obtaining, by a control unit that is located in the property and from one or more sensors that are located throughout the property and configured to generate sensor data, sensor data for an appliance associated with the property, the obtained sensor data for the appliance indicating past usage activity patterns of the appliance by users of the property and present operational status of the appliance, wherein the control unit is configured to exchange data communications between the one or more sensors, the appliance, a client device of a user from among the users of the property, and a remote server system;
determining, by the control unit and based on the past usage activity patterns of the appliance, a particular anticipated usage activity pattern of the appliance corresponding to the operational change in usage of the appliance;
obtaining, by the control unit, weather forecast data associated with a location of the property;
predicting, by the control unit, a time for an operational change in usage of the appliance based at least on the particular anticipated usage activity pattern for the appliance and the obtained weather forecast data;
before the predicted time for the operational change in usage of the appliance:
identifying, by the control unit, one or more performance tests to perform on the appliance based on the past usage activity patterns of the appliance and the particular anticipated usage activity pattern for the appliance;
determining, by the control unit and based on the past usage activity patterns of the appliance, a time period during which to perform the one or more performance tests, the time period representing times when the appliance is not in use by the users of the property;
performing, by the control unit and at the time period, an operation directed to conducting one or more performance tests on the appliance based on the one or more identified performance tests; and
providing, by the control unit and to the client device of the user from among the users of the property, one or more communications corresponding to the one or more performance tests of the appliance based at least on results of the one or more performance tests of the appliance.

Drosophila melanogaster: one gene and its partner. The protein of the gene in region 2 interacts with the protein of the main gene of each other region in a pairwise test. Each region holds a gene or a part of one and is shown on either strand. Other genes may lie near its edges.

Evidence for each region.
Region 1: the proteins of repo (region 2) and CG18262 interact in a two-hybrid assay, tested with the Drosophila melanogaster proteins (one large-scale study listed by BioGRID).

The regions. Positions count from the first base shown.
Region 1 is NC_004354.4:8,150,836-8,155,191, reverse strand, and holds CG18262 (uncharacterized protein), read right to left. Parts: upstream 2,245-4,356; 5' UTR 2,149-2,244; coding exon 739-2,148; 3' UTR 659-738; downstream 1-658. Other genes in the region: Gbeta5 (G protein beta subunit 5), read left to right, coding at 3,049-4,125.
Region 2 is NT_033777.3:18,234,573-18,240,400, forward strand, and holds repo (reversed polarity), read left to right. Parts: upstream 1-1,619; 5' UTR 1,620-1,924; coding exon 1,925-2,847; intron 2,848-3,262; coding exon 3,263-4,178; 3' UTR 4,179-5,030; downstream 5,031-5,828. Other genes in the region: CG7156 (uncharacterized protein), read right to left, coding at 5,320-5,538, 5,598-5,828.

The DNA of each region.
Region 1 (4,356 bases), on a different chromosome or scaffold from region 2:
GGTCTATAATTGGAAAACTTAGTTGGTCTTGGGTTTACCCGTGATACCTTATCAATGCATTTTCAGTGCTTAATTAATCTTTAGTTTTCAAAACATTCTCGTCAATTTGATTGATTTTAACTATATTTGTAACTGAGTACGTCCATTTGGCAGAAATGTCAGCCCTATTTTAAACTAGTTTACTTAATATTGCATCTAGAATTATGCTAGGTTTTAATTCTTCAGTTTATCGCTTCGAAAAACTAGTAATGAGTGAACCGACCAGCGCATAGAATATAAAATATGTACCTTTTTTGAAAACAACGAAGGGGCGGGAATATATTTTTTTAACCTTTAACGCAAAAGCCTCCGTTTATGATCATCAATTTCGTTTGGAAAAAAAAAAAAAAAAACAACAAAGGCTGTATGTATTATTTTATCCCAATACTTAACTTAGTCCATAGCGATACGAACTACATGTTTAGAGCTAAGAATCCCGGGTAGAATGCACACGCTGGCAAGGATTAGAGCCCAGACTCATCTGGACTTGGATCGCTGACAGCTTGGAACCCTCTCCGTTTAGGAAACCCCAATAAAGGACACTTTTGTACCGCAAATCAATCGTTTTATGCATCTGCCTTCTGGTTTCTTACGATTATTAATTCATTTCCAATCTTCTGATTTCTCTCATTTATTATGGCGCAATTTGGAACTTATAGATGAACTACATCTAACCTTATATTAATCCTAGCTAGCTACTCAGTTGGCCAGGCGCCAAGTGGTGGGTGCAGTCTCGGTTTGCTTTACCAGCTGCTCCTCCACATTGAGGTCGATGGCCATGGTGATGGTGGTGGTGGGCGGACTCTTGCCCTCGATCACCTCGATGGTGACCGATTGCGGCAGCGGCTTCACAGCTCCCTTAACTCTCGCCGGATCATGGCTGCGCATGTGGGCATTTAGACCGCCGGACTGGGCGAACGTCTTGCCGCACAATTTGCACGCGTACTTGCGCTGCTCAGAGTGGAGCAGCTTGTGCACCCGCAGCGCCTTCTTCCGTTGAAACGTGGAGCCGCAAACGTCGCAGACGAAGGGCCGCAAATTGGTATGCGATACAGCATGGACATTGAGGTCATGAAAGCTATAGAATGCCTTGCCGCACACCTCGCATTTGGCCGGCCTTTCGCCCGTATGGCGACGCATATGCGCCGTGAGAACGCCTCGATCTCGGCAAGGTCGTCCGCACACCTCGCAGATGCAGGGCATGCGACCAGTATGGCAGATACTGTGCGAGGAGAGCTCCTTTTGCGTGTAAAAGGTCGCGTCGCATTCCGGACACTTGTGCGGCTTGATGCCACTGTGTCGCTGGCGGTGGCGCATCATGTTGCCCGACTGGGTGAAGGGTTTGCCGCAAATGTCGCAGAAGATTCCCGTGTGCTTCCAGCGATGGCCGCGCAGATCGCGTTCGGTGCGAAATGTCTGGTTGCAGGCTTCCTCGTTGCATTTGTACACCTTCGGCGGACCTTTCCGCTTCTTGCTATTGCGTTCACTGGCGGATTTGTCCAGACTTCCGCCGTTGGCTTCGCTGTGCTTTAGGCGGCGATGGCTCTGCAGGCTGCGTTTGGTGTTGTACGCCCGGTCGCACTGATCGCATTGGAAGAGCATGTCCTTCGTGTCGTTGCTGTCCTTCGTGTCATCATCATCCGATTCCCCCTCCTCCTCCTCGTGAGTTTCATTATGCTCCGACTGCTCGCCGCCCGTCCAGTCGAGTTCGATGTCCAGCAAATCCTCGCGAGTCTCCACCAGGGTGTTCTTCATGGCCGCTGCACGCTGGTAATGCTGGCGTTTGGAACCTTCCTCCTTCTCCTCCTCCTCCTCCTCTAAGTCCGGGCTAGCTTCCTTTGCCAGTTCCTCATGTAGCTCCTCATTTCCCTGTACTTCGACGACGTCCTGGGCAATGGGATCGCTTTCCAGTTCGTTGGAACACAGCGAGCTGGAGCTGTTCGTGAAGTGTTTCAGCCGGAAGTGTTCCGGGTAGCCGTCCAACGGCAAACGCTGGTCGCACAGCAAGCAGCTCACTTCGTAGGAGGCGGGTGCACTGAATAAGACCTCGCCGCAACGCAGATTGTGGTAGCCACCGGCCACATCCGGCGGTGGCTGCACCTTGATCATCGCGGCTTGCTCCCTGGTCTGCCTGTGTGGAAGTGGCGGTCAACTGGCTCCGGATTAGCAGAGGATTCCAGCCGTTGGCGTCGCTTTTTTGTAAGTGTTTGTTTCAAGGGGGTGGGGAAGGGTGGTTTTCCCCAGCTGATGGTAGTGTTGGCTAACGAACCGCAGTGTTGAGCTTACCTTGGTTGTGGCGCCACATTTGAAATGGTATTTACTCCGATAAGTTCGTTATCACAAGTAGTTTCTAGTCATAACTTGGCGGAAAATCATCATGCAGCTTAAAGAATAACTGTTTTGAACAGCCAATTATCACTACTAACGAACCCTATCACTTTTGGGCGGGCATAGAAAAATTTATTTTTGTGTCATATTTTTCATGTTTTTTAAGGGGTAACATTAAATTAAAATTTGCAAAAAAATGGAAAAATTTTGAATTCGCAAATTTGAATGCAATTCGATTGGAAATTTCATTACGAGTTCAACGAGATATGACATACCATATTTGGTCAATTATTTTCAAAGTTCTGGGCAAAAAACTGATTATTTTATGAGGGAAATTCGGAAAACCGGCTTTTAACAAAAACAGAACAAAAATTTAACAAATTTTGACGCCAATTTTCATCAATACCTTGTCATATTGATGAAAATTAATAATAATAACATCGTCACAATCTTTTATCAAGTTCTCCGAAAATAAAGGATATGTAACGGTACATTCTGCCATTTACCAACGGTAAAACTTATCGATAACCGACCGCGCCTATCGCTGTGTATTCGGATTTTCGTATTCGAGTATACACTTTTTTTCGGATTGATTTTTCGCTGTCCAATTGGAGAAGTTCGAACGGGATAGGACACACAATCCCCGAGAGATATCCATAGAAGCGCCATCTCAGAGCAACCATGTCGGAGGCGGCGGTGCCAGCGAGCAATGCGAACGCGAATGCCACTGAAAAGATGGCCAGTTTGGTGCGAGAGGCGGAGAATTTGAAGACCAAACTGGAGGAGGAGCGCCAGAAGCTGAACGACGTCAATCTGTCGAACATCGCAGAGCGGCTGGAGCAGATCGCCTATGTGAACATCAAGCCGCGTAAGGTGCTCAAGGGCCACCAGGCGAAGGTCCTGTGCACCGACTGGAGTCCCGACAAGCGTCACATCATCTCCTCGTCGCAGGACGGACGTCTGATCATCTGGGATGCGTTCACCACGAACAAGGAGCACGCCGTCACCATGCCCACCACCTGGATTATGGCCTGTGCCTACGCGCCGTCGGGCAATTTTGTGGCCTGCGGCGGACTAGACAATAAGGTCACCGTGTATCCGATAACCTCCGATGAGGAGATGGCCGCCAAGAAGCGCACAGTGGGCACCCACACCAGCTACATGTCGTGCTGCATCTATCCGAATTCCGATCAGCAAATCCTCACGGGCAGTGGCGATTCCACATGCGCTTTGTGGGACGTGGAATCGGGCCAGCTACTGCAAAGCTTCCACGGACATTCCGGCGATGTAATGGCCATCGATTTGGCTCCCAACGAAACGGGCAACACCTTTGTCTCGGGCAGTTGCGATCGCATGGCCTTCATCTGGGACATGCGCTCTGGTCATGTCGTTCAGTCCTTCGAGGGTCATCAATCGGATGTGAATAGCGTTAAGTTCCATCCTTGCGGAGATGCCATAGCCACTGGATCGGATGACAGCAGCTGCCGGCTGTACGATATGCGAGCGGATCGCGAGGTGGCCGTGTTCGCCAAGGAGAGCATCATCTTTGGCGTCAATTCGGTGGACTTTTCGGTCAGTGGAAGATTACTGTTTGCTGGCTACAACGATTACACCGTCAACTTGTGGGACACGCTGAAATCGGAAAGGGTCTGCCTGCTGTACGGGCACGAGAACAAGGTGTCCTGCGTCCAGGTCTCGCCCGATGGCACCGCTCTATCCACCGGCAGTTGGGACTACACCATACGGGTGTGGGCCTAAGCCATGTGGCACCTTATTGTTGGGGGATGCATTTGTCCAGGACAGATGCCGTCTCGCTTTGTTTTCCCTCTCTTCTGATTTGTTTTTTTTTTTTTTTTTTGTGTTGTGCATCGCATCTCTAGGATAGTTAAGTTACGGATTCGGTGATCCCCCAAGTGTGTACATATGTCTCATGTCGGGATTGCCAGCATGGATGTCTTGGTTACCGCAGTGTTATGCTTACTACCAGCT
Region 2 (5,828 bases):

18. The non-transitory machine-readable medium of claim 17, wherein the predicted time for the operational change in usage of the appliance reflects a change in seasonal operation of the appliance within the property.
19. The non-transitory machine-readable medium of claim 17, wherein the operations comprise:
determining to perform a maintenance operation on the appliance based at least on performing an operation directed to conducting the one or more performance tests on the appliance; and
before the predicted time for the operational change in usage of the appliance, transmitting an instruction to the appliance to perform the maintenance operation.
20. The non-transitory machine-readable medium of claim 17, wherein predicting the time for the operational change in usage of the appliance comprises:
obtaining data associated with a plurality of properties determined to be within a threshold proximity to the property;
identifying a subset of the obtained data that is corresponding to the past activity of the appliance and the present operational status of the appliance; and
predicting a time for an operational change in usage of the appliance based at least on the obtained usage data for the appliance, the obtained weather forecast data, and the subset of the obtained data from the plurality of properties.